Monday 1 July 2019

Writer's Block

I have been thinking quite a lot about my writing practice over the past few days. I went to see Nick Cave in Nottingham last week - he is doing a Q & A tour - basically the audience asks him questions and he answers them, and in between he plays songs and piano. It was a very powerful performance and he was on stage for a whole three hours. I found the question and answer part of the show really interesting - he said a lot of things about song writing that really resonated with me about the way I approach poetry writing. He talked a lot about the commitment to just turning up at the page - which made me think that maybe I need to have a more defined writing practice when I am at home. I tend to be much more prolific when I am away - probably because I don't have all the distractions of home and at home I don't have a designated writing space - I mostly seem to write sitting on the sofa.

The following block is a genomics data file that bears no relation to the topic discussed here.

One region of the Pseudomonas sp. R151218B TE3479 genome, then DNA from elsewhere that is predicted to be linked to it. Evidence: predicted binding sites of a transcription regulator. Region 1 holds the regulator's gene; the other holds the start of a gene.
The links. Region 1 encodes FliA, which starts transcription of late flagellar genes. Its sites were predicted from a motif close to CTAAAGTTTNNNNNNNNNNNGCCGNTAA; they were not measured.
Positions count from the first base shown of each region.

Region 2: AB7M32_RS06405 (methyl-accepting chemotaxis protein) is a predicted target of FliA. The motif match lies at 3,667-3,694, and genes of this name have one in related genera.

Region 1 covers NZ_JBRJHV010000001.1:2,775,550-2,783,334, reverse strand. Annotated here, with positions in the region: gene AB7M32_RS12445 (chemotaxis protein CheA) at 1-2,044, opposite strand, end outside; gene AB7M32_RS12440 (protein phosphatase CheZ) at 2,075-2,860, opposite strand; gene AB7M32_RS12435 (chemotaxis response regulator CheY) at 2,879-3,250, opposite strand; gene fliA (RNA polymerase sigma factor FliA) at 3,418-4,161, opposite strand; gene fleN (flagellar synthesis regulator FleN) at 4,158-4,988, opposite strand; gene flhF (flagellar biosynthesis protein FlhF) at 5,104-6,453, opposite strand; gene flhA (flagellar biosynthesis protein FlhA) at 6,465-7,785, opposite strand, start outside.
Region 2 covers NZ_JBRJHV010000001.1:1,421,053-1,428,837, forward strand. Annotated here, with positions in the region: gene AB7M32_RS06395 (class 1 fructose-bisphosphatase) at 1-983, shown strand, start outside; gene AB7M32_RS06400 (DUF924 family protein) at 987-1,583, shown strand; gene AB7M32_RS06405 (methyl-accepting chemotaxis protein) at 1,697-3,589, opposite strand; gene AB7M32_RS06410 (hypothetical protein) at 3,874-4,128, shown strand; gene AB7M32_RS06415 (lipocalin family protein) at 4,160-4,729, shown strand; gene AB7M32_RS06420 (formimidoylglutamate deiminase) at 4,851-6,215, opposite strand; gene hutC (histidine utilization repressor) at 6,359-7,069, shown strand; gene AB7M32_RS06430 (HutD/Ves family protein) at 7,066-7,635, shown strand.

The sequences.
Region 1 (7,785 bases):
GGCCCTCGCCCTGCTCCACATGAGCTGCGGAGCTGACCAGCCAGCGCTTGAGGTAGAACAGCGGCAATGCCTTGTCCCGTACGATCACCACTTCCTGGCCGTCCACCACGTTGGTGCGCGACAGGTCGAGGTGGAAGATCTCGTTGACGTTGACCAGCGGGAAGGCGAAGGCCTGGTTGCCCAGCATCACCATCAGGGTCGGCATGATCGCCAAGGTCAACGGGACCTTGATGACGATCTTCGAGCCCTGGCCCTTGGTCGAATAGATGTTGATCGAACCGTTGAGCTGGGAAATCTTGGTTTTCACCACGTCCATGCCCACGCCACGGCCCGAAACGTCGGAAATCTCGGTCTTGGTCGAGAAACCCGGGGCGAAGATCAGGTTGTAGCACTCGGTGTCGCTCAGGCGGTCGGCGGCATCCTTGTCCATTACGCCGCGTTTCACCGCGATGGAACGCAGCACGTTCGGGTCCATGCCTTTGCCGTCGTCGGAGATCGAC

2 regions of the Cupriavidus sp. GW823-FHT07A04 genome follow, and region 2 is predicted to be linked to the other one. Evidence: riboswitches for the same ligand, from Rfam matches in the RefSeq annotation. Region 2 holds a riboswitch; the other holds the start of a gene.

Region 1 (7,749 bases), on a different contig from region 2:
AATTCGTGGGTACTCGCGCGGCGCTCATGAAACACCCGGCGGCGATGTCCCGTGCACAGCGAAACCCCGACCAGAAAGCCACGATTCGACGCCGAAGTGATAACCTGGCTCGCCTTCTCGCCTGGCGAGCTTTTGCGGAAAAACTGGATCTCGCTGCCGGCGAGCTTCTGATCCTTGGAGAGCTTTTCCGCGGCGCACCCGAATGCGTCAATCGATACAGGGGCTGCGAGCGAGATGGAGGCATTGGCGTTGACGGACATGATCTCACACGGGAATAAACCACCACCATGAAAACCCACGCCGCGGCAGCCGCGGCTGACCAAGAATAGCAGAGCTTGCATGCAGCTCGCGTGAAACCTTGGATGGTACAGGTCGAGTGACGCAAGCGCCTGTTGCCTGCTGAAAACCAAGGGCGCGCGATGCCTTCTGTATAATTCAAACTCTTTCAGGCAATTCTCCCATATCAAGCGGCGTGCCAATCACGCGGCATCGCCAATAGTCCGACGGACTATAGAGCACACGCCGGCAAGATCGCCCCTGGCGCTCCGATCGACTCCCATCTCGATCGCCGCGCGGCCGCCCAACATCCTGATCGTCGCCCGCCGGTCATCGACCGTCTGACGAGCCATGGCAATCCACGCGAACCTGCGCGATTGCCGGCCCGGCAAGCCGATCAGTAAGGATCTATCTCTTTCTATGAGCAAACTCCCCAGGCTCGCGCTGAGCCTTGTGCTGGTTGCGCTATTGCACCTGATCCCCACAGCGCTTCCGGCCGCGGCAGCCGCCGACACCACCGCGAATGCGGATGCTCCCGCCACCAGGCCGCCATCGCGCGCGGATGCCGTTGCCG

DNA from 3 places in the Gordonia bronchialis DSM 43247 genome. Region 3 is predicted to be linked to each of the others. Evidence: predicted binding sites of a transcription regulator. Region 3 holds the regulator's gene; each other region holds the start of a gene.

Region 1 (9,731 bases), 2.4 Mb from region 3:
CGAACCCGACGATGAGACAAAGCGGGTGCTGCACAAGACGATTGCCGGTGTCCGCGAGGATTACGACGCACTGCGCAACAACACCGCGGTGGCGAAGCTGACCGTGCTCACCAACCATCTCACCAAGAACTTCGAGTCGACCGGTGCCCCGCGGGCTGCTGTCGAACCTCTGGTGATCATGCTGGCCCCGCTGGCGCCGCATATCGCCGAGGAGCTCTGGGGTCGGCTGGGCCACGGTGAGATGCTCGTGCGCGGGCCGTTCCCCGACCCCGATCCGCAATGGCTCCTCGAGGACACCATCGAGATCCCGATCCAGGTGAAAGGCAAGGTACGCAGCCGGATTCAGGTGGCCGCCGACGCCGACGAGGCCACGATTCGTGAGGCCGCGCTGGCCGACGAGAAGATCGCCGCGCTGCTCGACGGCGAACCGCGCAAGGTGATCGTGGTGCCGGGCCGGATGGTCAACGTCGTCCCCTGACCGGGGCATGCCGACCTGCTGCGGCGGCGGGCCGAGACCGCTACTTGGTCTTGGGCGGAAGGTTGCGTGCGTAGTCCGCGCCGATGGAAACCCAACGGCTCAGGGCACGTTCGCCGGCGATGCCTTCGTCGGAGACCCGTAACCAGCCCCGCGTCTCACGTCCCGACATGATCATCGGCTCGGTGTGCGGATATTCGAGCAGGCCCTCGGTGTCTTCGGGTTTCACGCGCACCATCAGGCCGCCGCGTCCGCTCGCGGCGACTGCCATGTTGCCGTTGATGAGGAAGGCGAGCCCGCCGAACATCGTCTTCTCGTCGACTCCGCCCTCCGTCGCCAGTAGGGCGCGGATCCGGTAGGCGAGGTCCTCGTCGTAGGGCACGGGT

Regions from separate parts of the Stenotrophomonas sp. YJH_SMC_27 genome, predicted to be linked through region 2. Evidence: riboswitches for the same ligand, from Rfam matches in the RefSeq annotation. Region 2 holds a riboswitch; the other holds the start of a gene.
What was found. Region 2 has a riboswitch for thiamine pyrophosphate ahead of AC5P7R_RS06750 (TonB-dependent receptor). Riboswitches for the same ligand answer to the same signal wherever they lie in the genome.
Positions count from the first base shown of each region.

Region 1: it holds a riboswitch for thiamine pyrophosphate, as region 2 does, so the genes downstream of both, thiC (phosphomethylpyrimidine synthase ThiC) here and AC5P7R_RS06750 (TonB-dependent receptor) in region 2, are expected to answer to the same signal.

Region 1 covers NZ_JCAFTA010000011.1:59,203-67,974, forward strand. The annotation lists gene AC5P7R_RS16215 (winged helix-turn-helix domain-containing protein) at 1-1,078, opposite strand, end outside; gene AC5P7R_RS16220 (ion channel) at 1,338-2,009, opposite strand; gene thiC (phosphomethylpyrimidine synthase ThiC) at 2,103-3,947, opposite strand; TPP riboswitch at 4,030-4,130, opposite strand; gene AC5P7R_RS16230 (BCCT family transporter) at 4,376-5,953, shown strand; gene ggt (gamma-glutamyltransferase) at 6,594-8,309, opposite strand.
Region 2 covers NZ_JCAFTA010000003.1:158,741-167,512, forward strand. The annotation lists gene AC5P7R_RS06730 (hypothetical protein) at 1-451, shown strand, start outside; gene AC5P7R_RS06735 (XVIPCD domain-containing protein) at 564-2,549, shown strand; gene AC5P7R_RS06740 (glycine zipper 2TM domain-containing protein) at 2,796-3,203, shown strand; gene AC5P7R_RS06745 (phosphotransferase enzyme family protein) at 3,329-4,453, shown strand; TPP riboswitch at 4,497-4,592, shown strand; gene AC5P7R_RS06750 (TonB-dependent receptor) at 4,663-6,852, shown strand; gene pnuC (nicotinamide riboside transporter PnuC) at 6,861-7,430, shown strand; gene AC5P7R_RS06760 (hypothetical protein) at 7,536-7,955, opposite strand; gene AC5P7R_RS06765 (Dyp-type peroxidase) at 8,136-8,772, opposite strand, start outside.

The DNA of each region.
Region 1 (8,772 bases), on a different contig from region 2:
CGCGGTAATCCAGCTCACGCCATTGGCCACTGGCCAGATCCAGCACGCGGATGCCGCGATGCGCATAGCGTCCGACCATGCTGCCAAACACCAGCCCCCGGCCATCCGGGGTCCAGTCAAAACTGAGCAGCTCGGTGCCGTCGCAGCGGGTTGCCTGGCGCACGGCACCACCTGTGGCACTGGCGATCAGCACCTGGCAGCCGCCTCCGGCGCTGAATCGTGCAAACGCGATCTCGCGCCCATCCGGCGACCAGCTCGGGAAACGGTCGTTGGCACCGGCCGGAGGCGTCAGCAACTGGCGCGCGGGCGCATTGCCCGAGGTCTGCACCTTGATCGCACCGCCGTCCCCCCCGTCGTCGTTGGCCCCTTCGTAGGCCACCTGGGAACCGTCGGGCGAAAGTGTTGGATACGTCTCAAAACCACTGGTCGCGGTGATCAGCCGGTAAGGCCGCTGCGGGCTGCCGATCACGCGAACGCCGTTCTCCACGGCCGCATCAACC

Cave also said that he doesn't believe in writers block - either you are writing or not writing. This is something I totally agree with and have had debates about with friends and students. My observations of writer's block are that they mostly stem from either - being too busy, being emotionally pre-occupied (grief, new love, new baby etc) or from being a self-editor. By self-editor what I mean is when a writer is so hung up on finding the right idea or topic, or by writing something perfect, that they don't write anything at all. One of my students definitely falls into the latter category. I think that this is a case where something like morning pages can help - even if you are simply writing over and over 'I have nothing to write about'. I believe that if you keep doing this something will come eventually - I sometimes write lists of things to do, goals, wish lists, moans, anything really to get the pen moving. Getting all that stuff out of one's head and onto the page makes extra room for creative thinking. I find national poetry writing month helpful in this way too. The goal of the month is to write a poem a day. I usually find it difficult for the first six or seven days - if I can keep going that long then something usually changes or shifts and after that I find that some days I am writing two or three poems. This is what Cave meant about turning up at the page - a self editor often has a (mistaken) belief that every poem they write should be perfect. Why would you put that pressure on yourself? Artists wouldn't dream of starting a big commission without doing some preliminary sketches. In fact if you are not practicing your art (what ever it may be) regularly you get rusty. You need to keep producing to get the good stuff. In national poetry writing month I may write forty or more poems but I am happy if I have two or three that I consider worth pursuing - any more than that is a bonus. My advice if you have writer's block is 'just keep turning up at the page.'